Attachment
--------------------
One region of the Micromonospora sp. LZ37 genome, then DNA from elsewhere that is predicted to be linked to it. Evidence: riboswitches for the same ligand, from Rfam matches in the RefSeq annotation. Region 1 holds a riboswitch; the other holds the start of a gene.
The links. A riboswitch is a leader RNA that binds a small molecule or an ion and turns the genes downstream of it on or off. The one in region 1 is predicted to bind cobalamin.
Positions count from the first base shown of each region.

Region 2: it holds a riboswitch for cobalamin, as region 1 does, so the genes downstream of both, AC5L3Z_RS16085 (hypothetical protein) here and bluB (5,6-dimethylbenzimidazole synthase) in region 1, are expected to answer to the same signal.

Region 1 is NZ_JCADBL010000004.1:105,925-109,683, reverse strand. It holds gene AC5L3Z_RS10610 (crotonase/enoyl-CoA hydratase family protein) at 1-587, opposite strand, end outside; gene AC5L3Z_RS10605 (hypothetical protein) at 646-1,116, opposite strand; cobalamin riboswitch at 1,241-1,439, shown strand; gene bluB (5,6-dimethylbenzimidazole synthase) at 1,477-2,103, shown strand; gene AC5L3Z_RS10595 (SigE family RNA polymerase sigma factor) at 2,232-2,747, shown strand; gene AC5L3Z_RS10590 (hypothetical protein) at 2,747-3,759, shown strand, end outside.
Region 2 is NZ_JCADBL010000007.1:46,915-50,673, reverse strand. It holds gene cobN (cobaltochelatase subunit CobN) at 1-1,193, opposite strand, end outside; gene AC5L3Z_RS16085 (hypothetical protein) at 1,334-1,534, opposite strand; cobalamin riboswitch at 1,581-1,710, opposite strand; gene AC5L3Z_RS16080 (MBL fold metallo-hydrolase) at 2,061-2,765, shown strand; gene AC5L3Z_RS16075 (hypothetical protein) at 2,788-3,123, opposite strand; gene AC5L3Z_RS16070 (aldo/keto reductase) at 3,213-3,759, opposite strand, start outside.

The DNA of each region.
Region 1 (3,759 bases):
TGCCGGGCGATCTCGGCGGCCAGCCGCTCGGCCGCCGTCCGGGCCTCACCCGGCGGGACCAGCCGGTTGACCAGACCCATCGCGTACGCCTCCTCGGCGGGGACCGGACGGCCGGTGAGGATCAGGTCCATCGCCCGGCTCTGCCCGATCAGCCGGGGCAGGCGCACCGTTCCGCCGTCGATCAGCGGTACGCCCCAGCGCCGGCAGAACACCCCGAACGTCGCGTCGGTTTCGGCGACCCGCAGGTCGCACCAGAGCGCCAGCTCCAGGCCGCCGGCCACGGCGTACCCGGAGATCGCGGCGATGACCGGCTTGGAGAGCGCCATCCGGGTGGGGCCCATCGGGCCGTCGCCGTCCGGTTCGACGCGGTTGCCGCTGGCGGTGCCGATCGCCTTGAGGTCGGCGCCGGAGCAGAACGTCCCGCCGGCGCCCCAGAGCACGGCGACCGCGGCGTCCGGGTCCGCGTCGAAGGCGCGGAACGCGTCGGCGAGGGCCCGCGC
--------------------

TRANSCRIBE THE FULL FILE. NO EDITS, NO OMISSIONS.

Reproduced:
One region of the Micromonospora sp. LZ37 genome, then DNA from elsewhere that is predicted to be linked to it. Evidence: riboswitches for the same ligand, from Rfam matches in the RefSeq annotation. Region 1 holds a riboswitch; the other holds the start of a gene.
The links. A riboswitch is a leader RNA that binds a small molecule or an ion and turns the genes downstream of it on or off. The one in region 1 is predicted to bind cobalamin.
Positions count from the first base shown of each region.

Region 2: it holds a riboswitch for cobalamin, as region 1 does, so the genes downstream of both, AC5L3Z_RS16085 (hypothetical protein) here and bluB (5,6-dimethylbenzimidazole synthase) in region 1, are expected to answer to the same signal.

Region 1 is NZ_JCADBL010000004.1:105,925-109,683, reverse strand. It holds gene AC5L3Z_RS10610 (crotonase/enoyl-CoA hydratase family protein) at 1-587, opposite strand, end outside; gene AC5L3Z_RS10605 (hypothetical protein) at 646-1,116, opposite strand; cobalamin riboswitch at 1,241-1,439, shown strand; gene bluB (5,6-dimethylbenzimidazole synthase) at 1,477-2,103, shown strand; gene AC5L3Z_RS10595 (SigE family RNA polymerase sigma factor) at 2,232-2,747, shown strand; gene AC5L3Z_RS10590 (hypothetical protein) at 2,747-3,759, shown strand, end outside.
Region 2 is NZ_JCADBL010000007.1:46,915-50,673, reverse strand. It holds gene cobN (cobaltochelatase subunit CobN) at 1-1,193, opposite strand, end outside; gene AC5L3Z_RS16085 (hypothetical protein) at 1,334-1,534, opposite strand; cobalamin riboswitch at 1,581-1,710, opposite strand; gene AC5L3Z_RS16080 (MBL fold metallo-hydrolase) at 2,061-2,765, shown strand; gene AC5L3Z_RS16075 (hypothetical protein) at 2,788-3,123, opposite strand; gene AC5L3Z_RS16070 (aldo/keto reductase) at 3,213-3,759, opposite strand, start outside.

The DNA of each region.
Region 1 (3,759 bases):
TGCCGGGCGATCTCGGCGGCCAGCCGCTCGGCCGCCGTCCGGGCCTCACCCGGCGGGACCAGCCGGTTGACCAGACCCATCGCGTACGCCTCCTCGGCGGGGACCGGACGGCCGGTGAGGATCAGGTCCATCGCCCGGCTCTGCCCGATCAGCCGGGGCAGGCGCACCGTTCCGCCGTCGATCAGCGGTACGCCCCAGCGCCGGCAGAACACCCCGAACGTCGCGTCGGTTTCGGCGACCCGCAGGTCGCACCAGAGCGCCAGCTCCAGGCCGCCGGCCACGGCGTACCCGGAGATCGCGGCGATGACCGGCTTGGAGAGCGCCATCCGGGTGGGGCCCATCGGGCCGTCGCCGTCCGGTTCGACGCGGTTGCCGCTGGCGGTGCCGATCGCCTTGAGGTCGGCGCCGGAGCAGAACGTCCCGCCGGCGCCCCAGAGCACGGCGACCGCGGCGTCCGGGTCCGCGTCGAAGGCGCGGAACGCGTCGGCGAGGGCCCGCGC